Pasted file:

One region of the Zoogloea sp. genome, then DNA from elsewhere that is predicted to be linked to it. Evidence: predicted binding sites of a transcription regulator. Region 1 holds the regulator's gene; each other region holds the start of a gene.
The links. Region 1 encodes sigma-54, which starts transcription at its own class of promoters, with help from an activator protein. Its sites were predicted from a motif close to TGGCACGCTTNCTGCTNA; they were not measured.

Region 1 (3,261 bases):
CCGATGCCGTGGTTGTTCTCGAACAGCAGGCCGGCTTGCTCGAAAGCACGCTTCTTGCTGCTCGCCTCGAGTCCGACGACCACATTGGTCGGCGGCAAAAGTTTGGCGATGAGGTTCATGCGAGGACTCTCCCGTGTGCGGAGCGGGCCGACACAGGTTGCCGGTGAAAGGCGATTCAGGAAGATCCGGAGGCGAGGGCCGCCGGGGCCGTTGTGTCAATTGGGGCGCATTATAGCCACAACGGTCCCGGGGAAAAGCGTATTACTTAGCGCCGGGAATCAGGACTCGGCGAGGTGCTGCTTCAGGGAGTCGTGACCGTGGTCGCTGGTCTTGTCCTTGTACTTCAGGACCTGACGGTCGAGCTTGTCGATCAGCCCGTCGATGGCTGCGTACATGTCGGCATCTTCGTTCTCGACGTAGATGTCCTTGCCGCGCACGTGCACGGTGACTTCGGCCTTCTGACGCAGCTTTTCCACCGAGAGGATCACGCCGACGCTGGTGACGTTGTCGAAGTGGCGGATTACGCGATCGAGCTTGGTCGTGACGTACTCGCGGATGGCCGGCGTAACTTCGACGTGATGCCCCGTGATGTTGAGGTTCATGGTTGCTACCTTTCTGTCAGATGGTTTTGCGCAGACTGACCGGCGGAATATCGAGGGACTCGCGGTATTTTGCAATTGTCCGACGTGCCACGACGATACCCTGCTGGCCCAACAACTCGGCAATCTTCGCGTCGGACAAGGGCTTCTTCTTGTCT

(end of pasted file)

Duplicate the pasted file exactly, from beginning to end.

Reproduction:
One region of the Zoogloea sp. genome, then DNA from elsewhere that is predicted to be linked to it. Evidence: predicted binding sites of a transcription regulator. Region 1 holds the regulator's gene; each other region holds the start of a gene.
The links. Region 1 encodes sigma-54, which starts transcription at its own class of promoters, with help from an activator protein. Its sites were predicted from a motif close to TGGCACGCTTNCTGCTNA; they were not measured.

Region 1 (3,261 bases):
CCGATGCCGTGGTTGTTCTCGAACAGCAGGCCGGCTTGCTCGAAAGCACGCTTCTTGCTGCTCGCCTCGAGTCCGACGACCACATTGGTCGGCGGCAAAAGTTTGGCGATGAGGTTCATGCGAGGACTCTCCCGTGTGCGGAGCGGGCCGACACAGGTTGCCGGTGAAAGGCGATTCAGGAAGATCCGGAGGCGAGGGCCGCCGGGGCCGTTGTGTCAATTGGGGCGCATTATAGCCACAACGGTCCCGGGGAAAAGCGTATTACTTAGCGCCGGGAATCAGGACTCGGCGAGGTGCTGCTTCAGGGAGTCGTGACCGTGGTCGCTGGTCTTGTCCTTGTACTTCAGGACCTGACGGTCGAGCTTGTCGATCAGCCCGTCGATGGCTGCGTACATGTCGGCATCTTCGTTCTCGACGTAGATGTCCTTGCCGCGCACGTGCACGGTGACTTCGGCCTTCTGACGCAGCTTTTCCACCGAGAGGATCACGCCGACGCTGGTGACGTTGTCGAAGTGGCGGATTACGCGATCGAGCTTGGTCGTGACGTACTCGCGGATGGCCGGCGTAACTTCGACGTGATGCCCCGTGATGTTGAGGTTCATGGTTGCTACCTTTCTGTCAGATGGTTTTGCGCAGACTGACCGGCGGAATATCGAGGGACTCGCGGTATTTTGCAATTGTCCGACGTGCCACGACGATACCCTGCTGGCCCAACAACTCGGCAATCTTCGCGTCGGACAAGGGCTTCTTCTTGTCT